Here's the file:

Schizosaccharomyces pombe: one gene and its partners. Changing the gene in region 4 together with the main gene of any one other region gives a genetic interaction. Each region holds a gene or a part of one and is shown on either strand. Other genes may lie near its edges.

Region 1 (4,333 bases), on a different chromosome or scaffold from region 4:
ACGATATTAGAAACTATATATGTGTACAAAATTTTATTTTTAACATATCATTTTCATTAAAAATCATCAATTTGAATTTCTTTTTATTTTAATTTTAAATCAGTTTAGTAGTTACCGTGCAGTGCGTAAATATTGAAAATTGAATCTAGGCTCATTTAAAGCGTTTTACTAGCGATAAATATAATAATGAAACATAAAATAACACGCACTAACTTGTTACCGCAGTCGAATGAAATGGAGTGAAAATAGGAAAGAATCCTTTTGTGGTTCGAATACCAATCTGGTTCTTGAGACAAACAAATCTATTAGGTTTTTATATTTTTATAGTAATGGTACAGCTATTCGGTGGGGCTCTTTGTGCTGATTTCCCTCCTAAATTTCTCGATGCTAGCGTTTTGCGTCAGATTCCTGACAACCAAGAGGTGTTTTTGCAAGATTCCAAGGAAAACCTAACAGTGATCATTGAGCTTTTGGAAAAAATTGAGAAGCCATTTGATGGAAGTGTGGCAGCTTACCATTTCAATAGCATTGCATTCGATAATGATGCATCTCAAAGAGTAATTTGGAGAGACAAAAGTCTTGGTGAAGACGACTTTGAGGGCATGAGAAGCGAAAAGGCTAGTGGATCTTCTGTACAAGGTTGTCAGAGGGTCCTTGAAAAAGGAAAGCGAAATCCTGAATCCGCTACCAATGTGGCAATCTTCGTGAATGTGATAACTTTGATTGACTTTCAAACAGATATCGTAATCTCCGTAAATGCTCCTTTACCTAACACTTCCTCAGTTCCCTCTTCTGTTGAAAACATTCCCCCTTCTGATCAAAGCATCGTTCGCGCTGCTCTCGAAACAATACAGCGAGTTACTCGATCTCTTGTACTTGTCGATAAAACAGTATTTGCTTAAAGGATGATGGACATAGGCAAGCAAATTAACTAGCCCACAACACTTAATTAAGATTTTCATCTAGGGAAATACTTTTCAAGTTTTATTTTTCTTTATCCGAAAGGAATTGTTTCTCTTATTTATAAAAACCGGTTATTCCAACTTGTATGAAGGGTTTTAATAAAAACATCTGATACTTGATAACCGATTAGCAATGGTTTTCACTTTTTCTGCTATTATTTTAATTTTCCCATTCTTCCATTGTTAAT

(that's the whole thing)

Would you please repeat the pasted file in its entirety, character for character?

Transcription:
Schizosaccharomyces pombe: one gene and its partners. Changing the gene in region 4 together with the main gene of any one other region gives a genetic interaction. Each region holds a gene or a part of one and is shown on either strand. Other genes may lie near its edges.

Region 1 (4,333 bases), on a different chromosome or scaffold from region 4:
ACGATATTAGAAACTATATATGTGTACAAAATTTTATTTTTAACATATCATTTTCATTAAAAATCATCAATTTGAATTTCTTTTTATTTTAATTTTAAATCAGTTTAGTAGTTACCGTGCAGTGCGTAAATATTGAAAATTGAATCTAGGCTCATTTAAAGCGTTTTACTAGCGATAAATATAATAATGAAACATAAAATAACACGCACTAACTTGTTACCGCAGTCGAATGAAATGGAGTGAAAATAGGAAAGAATCCTTTTGTGGTTCGAATACCAATCTGGTTCTTGAGACAAACAAATCTATTAGGTTTTTATATTTTTATAGTAATGGTACAGCTATTCGGTGGGGCTCTTTGTGCTGATTTCCCTCCTAAATTTCTCGATGCTAGCGTTTTGCGTCAGATTCCTGACAACCAAGAGGTGTTTTTGCAAGATTCCAAGGAAAACCTAACAGTGATCATTGAGCTTTTGGAAAAAATTGAGAAGCCATTTGATGGAAGTGTGGCAGCTTACCATTTCAATAGCATTGCATTCGATAATGATGCATCTCAAAGAGTAATTTGGAGAGACAAAAGTCTTGGTGAAGACGACTTTGAGGGCATGAGAAGCGAAAAGGCTAGTGGATCTTCTGTACAAGGTTGTCAGAGGGTCCTTGAAAAAGGAAAGCGAAATCCTGAATCCGCTACCAATGTGGCAATCTTCGTGAATGTGATAACTTTGATTGACTTTCAAACAGATATCGTAATCTCCGTAAATGCTCCTTTACCTAACACTTCCTCAGTTCCCTCTTCTGTTGAAAACATTCCCCCTTCTGATCAAAGCATCGTTCGCGCTGCTCTCGAAACAATACAGCGAGTTACTCGATCTCTTGTACTTGTCGATAAAACAGTATTTGCTTAAAGGATGATGGACATAGGCAAGCAAATTAACTAGCCCACAACACTTAATTAAGATTTTCATCTAGGGAAATACTTTTCAAGTTTTATTTTTCTTTATCCGAAAGGAATTGTTTCTCTTATTTATAAAAACCGGTTATTCCAACTTGTATGAAGGGTTTTAATAAAAACATCTGATACTTGATAACCGATTAGCAATGGTTTTCACTTTTTCTGCTATTATTTTAATTTTCCCATTCTTCCATTGTTAAT